Krallice - Prelapsarian
Gilead Media
Technical Post-Black
4 songs (34:45)
Release year: 2016
Krallice, Gilead Media
Reviewed by Goat

Surprise-releasing their sixth full-length on Bandcamp on 21st December wasn’t exactly the brightest move for Krallice if they were aiming for maximum publicity – it’s far too close to Christmas for most of us, and catching up in the new year when there is a whole new crop of releases to discover is unlikely. I made time for Prelapsarian, however, and I’m glad I did even this late, as it’s possibly the band’s best release to date. As dense and technical as ever, but with better songwriting and steps taken out of their comfort zone, Prelapsarian shows Krallice’s skills off particularly well. For the first time ever, the band seem less like aliens transmitting their cold, otherworldly racket into your head, and more like a band, making music as out-there as it is. Krallice seem to be perpetually reinventing themselves as they approach their tenth year of existence, and the music here follows suit, absorbing the tech-death meanderings of Ygg Huur and turning more towards prog in the traditional sense rather than the constant blizzard of riffs of before. It’s still dense and abstract, but you’re given time to enjoy the riffs and playing here – good god almighty, have Krallice discovered dynamics?!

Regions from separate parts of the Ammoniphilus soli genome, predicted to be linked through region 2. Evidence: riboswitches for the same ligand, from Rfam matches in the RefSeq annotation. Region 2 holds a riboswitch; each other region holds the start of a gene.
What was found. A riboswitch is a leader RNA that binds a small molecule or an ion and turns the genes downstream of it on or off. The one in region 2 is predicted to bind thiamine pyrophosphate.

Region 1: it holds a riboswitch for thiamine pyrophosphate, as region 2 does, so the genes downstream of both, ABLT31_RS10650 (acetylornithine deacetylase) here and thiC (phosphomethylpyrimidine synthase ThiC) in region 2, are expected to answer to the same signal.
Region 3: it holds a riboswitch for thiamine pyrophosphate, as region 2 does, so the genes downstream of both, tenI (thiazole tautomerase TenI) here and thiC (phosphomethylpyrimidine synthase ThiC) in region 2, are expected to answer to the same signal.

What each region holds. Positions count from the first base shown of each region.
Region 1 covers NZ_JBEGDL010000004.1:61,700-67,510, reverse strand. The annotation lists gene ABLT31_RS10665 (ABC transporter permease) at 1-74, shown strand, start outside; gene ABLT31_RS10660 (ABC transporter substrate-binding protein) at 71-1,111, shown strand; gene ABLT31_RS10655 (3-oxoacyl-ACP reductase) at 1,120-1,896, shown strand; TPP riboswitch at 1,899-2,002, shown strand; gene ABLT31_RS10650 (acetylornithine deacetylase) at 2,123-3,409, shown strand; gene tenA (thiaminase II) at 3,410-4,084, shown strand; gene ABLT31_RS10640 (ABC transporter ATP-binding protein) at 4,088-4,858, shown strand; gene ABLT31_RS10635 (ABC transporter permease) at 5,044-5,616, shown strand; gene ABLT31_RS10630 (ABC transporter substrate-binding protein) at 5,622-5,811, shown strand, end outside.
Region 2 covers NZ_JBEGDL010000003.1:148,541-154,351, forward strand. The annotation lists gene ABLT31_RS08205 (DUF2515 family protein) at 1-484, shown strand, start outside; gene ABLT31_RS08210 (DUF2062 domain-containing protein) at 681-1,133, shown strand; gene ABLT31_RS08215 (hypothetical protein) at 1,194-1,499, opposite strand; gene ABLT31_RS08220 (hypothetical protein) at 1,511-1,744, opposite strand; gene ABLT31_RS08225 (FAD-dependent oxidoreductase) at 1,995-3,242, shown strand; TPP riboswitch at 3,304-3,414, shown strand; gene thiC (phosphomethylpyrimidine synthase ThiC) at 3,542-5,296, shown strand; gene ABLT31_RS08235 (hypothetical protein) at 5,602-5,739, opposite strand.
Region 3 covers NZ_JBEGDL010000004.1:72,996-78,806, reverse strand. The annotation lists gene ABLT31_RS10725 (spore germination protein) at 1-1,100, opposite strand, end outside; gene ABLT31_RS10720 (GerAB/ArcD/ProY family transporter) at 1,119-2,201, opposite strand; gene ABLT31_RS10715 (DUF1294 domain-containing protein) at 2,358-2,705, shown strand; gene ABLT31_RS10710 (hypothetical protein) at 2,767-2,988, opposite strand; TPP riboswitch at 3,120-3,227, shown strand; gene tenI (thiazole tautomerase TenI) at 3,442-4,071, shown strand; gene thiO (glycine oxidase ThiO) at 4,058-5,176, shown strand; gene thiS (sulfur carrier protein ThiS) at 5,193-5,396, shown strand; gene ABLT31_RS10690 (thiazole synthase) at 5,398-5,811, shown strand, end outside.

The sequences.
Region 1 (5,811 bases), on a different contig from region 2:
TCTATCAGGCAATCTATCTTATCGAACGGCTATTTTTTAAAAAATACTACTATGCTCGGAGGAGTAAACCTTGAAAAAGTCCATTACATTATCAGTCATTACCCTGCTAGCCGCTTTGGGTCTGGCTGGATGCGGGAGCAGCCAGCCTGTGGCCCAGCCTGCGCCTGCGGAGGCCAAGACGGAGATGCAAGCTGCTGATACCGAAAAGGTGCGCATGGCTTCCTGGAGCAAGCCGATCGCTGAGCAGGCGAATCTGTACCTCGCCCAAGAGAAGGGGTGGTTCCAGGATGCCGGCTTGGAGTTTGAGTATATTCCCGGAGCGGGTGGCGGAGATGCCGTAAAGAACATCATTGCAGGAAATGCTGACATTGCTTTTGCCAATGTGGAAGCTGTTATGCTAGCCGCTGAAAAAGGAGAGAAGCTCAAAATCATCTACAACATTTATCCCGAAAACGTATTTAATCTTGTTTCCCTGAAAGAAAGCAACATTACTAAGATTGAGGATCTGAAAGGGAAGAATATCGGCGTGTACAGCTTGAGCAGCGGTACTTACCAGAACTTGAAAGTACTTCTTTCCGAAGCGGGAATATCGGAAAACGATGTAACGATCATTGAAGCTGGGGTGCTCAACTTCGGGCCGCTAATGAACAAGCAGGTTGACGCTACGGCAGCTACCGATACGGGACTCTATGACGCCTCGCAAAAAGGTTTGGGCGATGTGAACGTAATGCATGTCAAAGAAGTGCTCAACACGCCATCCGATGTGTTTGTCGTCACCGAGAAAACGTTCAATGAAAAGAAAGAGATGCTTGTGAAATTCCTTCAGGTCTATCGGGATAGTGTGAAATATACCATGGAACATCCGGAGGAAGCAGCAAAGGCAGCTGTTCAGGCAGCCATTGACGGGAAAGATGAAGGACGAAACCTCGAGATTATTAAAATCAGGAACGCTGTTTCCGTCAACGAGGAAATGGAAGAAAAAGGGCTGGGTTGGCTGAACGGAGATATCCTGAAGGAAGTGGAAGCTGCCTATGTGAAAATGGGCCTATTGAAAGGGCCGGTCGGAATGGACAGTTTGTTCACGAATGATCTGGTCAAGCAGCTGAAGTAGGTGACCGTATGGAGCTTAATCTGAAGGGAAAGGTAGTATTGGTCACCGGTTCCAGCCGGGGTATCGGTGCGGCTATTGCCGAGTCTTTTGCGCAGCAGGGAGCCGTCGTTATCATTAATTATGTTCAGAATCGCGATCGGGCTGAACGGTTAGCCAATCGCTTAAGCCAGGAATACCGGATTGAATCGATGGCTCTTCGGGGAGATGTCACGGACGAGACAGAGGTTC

Well, to some extent. Opener Transformation Chronicles is the most traditional Krallice track present, a speedy blur of riffs and blasts that attacks without mercy, opening up around the six-minute mark into widdly lead guitar. Immediately after that, however, it breaks into ambience, the guitars playing slow, feedback-heavy notes, and even when joined by drums it still feels like a huge change in style, the subsequent build back into the usual blizzard working better as a result. Hate Power is the track that will be talked about most, a short blaster that is the closest the band have come to tech-death yet – almost like Suffocation at double speed. My favourite track here, however, is the closing Lotus Throne, which opens with the usual dissonant whir but which allows the riffs more breathing room, and does most to earn the band’s avant-garde tag with some of the later sections of guitar interplay. Of course, it’s still Krallice to the core, which is either a good or bad thing depending on your view of them, but I’m pleased that they’re continuing to tinker with their sound without compromising on what makes them unique. You can hear and buy the album at the bandcamp link above.

Killing Songs :
Hate Power, Lotus Throne
Goat quoted 80 / 100
Other albums by Krallice that we have reviewed:
Krallice - Hyperion (EP) reviewed by Goat and quoted no quote
Krallice - Ygg Huur reviewed by Goat and quoted 80 / 100
Krallice - Diotima reviewed by Charles and quoted 84 / 100
Krallice - Dimensional Bleedthrough reviewed by Kyle and quoted 88 / 100
Krallice - Krallice reviewed by James and quoted 93 / 100
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